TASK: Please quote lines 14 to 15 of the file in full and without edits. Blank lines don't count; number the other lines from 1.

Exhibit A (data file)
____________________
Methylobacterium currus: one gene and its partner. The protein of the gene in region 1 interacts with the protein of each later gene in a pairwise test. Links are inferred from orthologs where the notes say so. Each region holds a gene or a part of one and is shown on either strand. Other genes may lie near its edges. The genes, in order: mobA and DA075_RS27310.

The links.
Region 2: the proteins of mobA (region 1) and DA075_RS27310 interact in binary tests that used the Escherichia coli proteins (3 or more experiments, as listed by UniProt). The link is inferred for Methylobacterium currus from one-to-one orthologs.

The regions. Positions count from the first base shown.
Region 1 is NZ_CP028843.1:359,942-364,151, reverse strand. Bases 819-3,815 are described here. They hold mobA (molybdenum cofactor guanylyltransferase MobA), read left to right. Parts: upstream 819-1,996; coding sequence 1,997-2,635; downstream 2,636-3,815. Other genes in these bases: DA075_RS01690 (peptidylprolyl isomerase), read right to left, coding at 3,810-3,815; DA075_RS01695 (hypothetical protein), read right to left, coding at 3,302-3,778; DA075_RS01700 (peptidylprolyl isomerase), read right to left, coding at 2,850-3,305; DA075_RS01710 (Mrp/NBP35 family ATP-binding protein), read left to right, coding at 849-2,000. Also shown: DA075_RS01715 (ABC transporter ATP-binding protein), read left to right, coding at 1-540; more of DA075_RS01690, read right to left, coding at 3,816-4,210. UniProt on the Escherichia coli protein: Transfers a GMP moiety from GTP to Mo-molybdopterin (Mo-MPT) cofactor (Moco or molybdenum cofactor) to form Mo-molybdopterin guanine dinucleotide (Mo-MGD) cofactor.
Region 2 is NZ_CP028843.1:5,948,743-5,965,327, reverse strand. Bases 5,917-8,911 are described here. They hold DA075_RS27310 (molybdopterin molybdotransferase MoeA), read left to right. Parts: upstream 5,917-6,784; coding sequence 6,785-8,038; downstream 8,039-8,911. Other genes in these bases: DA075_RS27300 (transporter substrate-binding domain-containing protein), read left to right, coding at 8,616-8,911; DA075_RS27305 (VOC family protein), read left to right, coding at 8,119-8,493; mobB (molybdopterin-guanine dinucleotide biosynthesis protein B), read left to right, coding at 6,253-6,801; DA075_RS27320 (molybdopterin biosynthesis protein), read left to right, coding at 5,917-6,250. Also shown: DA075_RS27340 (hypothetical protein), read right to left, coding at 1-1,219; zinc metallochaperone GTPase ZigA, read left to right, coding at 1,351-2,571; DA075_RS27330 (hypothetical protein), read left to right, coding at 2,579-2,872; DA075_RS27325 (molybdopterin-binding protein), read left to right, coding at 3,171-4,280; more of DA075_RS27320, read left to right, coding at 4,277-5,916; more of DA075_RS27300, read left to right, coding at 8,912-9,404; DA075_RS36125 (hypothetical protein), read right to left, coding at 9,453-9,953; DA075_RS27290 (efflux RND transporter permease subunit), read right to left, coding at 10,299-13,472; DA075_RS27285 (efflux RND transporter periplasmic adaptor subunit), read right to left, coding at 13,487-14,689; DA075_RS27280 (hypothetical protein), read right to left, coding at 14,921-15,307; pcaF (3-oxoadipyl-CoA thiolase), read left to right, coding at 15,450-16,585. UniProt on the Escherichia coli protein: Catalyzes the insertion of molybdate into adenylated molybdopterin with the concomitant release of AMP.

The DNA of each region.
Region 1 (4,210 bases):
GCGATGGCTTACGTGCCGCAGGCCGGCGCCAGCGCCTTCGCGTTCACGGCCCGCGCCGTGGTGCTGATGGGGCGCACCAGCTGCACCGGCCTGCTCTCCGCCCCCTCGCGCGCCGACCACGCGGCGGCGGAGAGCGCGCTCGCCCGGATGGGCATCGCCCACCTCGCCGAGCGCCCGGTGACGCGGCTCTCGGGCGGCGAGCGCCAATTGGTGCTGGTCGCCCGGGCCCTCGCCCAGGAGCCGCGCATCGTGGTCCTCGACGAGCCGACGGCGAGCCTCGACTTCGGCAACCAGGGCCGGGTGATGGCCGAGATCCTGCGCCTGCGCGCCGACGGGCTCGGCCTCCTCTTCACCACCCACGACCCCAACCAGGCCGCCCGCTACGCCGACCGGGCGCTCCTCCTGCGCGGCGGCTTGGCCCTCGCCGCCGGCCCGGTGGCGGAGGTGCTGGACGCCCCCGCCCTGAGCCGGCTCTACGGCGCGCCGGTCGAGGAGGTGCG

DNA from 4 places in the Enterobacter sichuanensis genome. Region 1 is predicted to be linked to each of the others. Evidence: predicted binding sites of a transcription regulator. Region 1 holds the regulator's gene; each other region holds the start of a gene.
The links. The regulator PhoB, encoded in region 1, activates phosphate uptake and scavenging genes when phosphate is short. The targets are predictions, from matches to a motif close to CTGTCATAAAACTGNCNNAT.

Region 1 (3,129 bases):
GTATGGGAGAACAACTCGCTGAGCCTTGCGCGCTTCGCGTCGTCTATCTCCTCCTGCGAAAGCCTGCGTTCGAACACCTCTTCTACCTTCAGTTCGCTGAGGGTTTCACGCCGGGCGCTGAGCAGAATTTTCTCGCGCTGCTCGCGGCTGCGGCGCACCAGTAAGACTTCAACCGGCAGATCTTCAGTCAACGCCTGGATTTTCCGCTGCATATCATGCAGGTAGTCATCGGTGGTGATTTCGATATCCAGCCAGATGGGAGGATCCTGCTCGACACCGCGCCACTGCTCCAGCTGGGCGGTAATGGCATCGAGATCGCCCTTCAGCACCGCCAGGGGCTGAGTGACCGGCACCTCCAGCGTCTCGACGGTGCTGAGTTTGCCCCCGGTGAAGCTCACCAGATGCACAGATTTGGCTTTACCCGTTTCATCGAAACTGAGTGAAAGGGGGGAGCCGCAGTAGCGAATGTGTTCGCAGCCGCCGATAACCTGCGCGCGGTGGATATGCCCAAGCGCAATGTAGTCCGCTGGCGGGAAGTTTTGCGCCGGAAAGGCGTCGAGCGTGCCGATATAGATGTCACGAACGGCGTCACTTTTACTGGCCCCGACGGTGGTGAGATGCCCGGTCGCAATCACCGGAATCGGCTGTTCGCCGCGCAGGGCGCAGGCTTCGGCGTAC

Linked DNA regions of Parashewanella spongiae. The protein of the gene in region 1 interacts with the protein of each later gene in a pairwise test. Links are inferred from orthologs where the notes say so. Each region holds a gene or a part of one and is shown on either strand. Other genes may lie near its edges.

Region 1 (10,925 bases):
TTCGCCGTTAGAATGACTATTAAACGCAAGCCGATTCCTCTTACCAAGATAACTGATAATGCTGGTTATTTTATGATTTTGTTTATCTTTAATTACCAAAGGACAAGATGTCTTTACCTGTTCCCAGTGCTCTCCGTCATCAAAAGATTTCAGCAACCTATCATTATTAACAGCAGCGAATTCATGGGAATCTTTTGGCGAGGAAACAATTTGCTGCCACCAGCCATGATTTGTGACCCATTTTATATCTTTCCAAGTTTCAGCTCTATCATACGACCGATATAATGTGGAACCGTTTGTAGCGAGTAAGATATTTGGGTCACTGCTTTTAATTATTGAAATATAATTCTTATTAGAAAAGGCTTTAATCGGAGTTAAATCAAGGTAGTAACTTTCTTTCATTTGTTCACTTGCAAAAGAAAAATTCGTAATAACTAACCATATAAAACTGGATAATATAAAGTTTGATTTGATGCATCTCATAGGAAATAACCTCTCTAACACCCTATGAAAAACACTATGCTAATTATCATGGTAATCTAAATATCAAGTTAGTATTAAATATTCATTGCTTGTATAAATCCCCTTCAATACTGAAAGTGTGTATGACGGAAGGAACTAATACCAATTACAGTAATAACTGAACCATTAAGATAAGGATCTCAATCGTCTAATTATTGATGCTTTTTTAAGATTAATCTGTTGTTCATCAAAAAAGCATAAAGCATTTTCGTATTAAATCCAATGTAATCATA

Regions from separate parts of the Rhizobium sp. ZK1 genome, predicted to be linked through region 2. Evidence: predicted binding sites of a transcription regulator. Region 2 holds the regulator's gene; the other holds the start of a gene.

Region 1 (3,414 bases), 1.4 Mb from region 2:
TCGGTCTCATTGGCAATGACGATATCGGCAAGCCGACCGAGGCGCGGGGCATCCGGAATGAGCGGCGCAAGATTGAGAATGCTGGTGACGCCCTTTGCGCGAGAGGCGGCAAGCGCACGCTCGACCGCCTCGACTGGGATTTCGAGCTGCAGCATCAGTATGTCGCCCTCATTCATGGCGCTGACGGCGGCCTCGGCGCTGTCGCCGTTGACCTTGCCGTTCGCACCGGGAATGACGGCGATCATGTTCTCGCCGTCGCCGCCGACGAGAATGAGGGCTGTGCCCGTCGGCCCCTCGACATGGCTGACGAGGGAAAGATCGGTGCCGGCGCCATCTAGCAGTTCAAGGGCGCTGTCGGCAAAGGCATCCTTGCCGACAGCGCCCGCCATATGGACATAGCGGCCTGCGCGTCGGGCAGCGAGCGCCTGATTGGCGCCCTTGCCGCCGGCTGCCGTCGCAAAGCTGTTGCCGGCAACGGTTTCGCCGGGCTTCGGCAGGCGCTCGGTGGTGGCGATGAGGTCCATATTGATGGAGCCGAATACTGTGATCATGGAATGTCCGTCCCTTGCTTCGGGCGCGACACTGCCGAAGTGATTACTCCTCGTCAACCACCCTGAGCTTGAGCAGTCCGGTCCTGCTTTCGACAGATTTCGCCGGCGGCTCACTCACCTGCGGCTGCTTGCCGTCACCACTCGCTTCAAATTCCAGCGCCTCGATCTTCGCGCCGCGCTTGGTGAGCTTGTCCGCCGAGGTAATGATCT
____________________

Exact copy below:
Linked DNA regions of Parashewanella spongiae. The protein of the gene in region 1 interacts with the protein of each later gene in a pairwise test. Links are inferred from orthologs where the notes say so. Each region holds a gene or a part of one and is shown on either strand. Other genes may lie near its edges.

Region 1 (10,925 bases):